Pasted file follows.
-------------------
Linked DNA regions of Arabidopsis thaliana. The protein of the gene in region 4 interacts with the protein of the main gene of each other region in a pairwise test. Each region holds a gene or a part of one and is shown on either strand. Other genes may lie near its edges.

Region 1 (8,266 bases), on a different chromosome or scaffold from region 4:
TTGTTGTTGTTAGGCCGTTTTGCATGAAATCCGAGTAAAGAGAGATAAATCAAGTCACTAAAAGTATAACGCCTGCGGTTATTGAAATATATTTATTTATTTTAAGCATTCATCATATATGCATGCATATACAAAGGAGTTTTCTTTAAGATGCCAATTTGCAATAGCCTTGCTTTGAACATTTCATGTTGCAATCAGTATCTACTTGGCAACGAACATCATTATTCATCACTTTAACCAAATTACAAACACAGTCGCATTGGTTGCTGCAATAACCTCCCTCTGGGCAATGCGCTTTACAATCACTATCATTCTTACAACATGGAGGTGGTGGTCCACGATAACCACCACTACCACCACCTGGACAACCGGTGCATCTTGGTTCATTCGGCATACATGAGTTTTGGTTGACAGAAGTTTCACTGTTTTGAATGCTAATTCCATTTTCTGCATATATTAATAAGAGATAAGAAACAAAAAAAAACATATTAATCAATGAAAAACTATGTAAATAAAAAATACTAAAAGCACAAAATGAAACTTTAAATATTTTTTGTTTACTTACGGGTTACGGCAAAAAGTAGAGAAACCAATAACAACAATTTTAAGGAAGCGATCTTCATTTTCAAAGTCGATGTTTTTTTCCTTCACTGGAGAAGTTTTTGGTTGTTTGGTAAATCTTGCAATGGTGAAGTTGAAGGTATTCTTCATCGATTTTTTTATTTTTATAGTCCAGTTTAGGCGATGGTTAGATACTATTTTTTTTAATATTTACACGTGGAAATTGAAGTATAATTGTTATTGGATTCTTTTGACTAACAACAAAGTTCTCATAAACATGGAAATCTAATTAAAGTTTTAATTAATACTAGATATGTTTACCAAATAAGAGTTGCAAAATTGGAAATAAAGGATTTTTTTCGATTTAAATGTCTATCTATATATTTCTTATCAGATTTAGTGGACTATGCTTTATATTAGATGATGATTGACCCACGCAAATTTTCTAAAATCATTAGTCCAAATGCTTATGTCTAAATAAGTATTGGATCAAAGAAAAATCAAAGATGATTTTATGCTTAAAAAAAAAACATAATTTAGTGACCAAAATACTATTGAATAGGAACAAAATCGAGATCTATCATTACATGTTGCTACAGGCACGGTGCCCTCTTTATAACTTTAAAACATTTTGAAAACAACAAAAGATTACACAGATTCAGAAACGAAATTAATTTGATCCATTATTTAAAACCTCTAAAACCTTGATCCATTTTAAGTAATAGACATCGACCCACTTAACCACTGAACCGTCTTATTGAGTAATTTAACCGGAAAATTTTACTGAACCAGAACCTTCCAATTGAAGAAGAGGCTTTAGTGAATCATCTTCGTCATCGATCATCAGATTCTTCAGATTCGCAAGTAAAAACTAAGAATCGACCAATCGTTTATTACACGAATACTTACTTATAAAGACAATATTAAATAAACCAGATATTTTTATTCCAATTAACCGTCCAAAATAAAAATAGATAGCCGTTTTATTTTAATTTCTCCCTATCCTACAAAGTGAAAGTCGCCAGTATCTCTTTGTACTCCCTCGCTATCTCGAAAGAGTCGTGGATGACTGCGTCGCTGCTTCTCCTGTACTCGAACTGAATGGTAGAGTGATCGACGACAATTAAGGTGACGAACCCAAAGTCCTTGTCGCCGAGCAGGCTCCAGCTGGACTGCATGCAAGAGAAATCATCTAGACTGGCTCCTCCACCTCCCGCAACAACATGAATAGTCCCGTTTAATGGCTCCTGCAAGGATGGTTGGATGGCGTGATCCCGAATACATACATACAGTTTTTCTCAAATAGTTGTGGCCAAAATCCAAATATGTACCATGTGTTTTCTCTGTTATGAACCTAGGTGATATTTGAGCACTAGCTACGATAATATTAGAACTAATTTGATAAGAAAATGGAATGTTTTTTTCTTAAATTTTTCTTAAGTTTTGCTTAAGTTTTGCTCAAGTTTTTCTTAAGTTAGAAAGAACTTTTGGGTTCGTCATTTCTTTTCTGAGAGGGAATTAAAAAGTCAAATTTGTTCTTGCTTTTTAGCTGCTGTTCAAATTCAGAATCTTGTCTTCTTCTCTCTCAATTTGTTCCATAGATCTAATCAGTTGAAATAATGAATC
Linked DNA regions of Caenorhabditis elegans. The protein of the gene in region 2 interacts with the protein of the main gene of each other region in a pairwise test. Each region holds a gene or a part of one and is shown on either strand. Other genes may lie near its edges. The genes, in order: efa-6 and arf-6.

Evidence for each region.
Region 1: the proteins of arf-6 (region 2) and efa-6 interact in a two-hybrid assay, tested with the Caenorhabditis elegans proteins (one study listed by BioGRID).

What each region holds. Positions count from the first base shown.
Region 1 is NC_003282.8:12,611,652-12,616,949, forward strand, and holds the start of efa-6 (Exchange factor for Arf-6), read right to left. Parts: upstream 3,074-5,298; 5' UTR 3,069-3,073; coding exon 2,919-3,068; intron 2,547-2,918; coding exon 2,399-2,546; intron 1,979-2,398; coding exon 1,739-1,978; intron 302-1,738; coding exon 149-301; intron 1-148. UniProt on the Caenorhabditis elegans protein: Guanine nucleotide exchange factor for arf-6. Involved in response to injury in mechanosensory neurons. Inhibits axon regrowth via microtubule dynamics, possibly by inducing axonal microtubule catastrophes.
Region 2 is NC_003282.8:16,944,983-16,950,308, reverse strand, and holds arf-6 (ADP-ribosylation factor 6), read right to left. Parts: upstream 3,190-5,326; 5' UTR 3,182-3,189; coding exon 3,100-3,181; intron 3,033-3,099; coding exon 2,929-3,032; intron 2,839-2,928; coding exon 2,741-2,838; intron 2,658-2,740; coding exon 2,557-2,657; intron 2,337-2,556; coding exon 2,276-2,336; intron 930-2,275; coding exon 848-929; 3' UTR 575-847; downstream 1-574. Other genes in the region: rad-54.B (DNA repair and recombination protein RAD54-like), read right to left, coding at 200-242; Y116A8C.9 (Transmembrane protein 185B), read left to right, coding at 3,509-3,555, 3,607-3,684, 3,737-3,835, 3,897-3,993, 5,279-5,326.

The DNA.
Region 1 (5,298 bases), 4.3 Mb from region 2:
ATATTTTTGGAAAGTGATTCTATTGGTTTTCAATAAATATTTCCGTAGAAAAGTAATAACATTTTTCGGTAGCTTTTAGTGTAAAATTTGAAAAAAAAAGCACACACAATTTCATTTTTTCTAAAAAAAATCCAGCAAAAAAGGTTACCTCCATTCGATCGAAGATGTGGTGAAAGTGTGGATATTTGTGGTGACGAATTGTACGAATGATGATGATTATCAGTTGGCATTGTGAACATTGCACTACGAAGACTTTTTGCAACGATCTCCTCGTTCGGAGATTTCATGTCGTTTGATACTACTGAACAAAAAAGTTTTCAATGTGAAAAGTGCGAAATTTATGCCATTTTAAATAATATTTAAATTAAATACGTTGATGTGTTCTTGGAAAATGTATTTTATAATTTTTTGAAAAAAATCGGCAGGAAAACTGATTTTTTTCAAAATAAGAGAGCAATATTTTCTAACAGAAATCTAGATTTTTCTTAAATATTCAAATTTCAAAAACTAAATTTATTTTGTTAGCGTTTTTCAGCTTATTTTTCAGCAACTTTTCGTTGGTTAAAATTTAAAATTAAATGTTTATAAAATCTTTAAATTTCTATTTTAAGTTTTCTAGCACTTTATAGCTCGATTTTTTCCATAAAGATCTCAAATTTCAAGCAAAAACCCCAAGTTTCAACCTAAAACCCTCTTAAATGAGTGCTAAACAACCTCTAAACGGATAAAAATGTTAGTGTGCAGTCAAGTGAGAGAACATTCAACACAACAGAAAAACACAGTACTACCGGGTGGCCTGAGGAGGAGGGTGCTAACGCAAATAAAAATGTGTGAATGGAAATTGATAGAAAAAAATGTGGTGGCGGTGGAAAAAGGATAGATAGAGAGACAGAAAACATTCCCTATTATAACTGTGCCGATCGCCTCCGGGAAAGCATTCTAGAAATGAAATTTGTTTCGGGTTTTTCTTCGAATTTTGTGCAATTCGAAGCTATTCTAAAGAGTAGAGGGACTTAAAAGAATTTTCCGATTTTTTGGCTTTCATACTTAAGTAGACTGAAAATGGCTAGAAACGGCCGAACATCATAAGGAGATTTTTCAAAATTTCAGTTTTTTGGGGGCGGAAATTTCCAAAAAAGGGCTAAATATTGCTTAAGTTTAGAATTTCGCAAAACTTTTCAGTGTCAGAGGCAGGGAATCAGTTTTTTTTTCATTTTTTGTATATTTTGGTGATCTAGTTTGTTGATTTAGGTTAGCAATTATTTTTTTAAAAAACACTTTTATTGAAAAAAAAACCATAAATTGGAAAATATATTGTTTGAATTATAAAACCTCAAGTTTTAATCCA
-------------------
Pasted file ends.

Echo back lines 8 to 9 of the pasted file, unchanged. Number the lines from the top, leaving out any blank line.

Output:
Region 1 is NC_003282.8:12,611,652-12,616,949, forward strand, and holds the start of efa-6 (Exchange factor for Arf-6), read right to left. Parts: upstream 3,074-5,298; 5' UTR 3,069-3,073; coding exon 2,919-3,068; intron 2,547-2,918; coding exon 2,399-2,546; intron 1,979-2,398; coding exon 1,739-1,978; intron 302-1,738; coding exon 149-301; intron 1-148. UniProt on the Caenorhabditis elegans protein: Guanine nucleotide exchange factor for arf-6. Involved in response to injury in mechanosensory neurons. Inhibits axon regrowth via microtubule dynamics, possibly by inducing axonal microtubule catastrophes.
Region 2 is NC_003282.8:16,944,983-16,950,308, reverse strand, and holds arf-6 (ADP-ribosylation factor 6), read right to left. Parts: upstream 3,190-5,326; 5' UTR 3,182-3,189; coding exon 3,100-3,181; intron 3,033-3,099; coding exon 2,929-3,032; intron 2,839-2,928; coding exon 2,741-2,838; intron 2,658-2,740; coding exon 2,557-2,657; intron 2,337-2,556; coding exon 2,276-2,336; intron 930-2,275; coding exon 848-929; 3' UTR 575-847; downstream 1-574. Other genes in the region: rad-54.B (DNA repair and recombination protein RAD54-like), read right to left, coding at 200-242; Y116A8C.9 (Transmembrane protein 185B), read left to right, coding at 3,509-3,555, 3,607-3,684, 3,737-3,835, 3,897-3,993, 5,279-5,326.